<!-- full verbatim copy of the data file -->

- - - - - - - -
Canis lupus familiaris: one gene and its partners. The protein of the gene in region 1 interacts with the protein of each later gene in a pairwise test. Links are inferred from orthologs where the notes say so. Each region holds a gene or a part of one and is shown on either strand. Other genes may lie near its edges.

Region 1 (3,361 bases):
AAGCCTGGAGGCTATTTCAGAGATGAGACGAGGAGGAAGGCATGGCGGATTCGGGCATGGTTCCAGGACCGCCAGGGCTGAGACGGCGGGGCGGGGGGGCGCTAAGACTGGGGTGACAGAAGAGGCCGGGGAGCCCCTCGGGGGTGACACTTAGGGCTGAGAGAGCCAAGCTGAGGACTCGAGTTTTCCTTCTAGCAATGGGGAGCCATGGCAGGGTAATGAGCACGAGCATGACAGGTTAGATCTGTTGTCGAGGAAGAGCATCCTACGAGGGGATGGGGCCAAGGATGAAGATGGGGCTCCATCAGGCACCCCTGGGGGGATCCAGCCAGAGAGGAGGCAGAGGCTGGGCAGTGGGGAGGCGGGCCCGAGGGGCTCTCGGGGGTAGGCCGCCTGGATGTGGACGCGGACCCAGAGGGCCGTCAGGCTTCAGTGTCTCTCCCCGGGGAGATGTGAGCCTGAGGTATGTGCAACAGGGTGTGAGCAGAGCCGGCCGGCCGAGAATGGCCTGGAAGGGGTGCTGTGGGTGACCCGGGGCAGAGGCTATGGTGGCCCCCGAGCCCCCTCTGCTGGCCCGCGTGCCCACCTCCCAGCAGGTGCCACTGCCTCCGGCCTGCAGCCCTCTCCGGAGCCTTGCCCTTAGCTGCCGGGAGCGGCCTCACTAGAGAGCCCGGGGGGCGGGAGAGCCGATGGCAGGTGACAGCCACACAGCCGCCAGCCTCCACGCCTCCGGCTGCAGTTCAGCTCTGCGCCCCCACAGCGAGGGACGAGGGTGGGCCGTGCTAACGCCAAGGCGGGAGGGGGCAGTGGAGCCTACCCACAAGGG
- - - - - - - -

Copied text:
Canis lupus familiaris: one gene and its partners. The protein of the gene in region 1 interacts with the protein of each later gene in a pairwise test. Links are inferred from orthologs where the notes say so. Each region holds a gene or a part of one and is shown on either strand. Other genes may lie near its edges.

Region 1 (3,361 bases):
AAGCCTGGAGGCTATTTCAGAGATGAGACGAGGAGGAAGGCATGGCGGATTCGGGCATGGTTCCAGGACCGCCAGGGCTGAGACGGCGGGGCGGGGGGGCGCTAAGACTGGGGTGACAGAAGAGGCCGGGGAGCCCCTCGGGGGTGACACTTAGGGCTGAGAGAGCCAAGCTGAGGACTCGAGTTTTCCTTCTAGCAATGGGGAGCCATGGCAGGGTAATGAGCACGAGCATGACAGGTTAGATCTGTTGTCGAGGAAGAGCATCCTACGAGGGGATGGGGCCAAGGATGAAGATGGGGCTCCATCAGGCACCCCTGGGGGGATCCAGCCAGAGAGGAGGCAGAGGCTGGGCAGTGGGGAGGCGGGCCCGAGGGGCTCTCGGGGGTAGGCCGCCTGGATGTGGACGCGGACCCAGAGGGCCGTCAGGCTTCAGTGTCTCTCCCCGGGGAGATGTGAGCCTGAGGTATGTGCAACAGGGTGTGAGCAGAGCCGGCCGGCCGAGAATGGCCTGGAAGGGGTGCTGTGGGTGACCCGGGGCAGAGGCTATGGTGGCCCCCGAGCCCCCTCTGCTGGCCCGCGTGCCCACCTCCCAGCAGGTGCCACTGCCTCCGGCCTGCAGCCCTCTCCGGAGCCTTGCCCTTAGCTGCCGGGAGCGGCCTCACTAGAGAGCCCGGGGGGCGGGAGAGCCGATGGCAGGTGACAGCCACACAGCCGCCAGCCTCCACGCCTCCGGCTGCAGTTCAGCTCTGCGCCCCCACAGCGAGGGACGAGGGTGGGCCGTGCTAACGCCAAGGCGGGAGGGGGCAGTGGAGCCTACCCACAAGGG